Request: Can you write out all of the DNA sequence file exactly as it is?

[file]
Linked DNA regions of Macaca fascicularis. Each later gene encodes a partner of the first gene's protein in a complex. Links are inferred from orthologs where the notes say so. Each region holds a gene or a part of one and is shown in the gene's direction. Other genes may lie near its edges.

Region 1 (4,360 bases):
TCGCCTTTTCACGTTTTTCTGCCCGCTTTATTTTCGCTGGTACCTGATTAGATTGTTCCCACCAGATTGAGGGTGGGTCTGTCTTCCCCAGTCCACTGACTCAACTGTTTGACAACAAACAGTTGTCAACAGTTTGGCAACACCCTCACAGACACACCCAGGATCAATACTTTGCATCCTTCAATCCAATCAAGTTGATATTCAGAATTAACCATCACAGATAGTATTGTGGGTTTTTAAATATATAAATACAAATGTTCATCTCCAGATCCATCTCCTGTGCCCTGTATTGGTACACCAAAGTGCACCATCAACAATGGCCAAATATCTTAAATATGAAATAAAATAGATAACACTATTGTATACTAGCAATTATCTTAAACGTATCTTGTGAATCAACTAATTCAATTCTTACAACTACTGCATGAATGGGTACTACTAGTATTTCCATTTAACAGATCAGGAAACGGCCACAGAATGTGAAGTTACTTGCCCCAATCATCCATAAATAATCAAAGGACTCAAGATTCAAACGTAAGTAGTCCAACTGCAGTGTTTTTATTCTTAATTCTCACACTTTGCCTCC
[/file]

Linked DNA regions of Macaca fascicularis. Each later gene encodes a partner of the first gene's protein in a complex. Links are inferred from orthologs where the notes say so. Each region holds a gene or a part of one and is shown in the gene's direction. Other genes may lie near its edges.

Region 1 (4,360 bases):
TCGCCTTTTCACGTTTTTCTGCCCGCTTTATTTTCGCTGGTACCTGATTAGATTGTTCCCACCAGATTGAGGGTGGGTCTGTCTTCCCCAGTCCACTGACTCAACTGTTTGACAACAAACAGTTGTCAACAGTTTGGCAACACCCTCACAGACACACCCAGGATCAATACTTTGCATCCTTCAATCCAATCAAGTTGATATTCAGAATTAACCATCACAGATAGTATTGTGGGTTTTTAAATATATAAATACAAATGTTCATCTCCAGATCCATCTCCTGTGCCCTGTATTGGTACACCAAAGTGCACCATCAACAATGGCCAAATATCTTAAATATGAAATAAAATAGATAACACTATTGTATACTAGCAATTATCTTAAACGTATCTTGTGAATCAACTAATTCAATTCTTACAACTACTGCATGAATGGGTACTACTAGTATTTCCATTTAACAGATCAGGAAACGGCCACAGAATGTGAAGTTACTTGCCCCAATCATCCATAAATAATCAAAGGACTCAAGATTCAAACGTAAGTAGTCCAACTGCAGTGTTTTTATTCTTAATTCTCACACTTTGCCTCC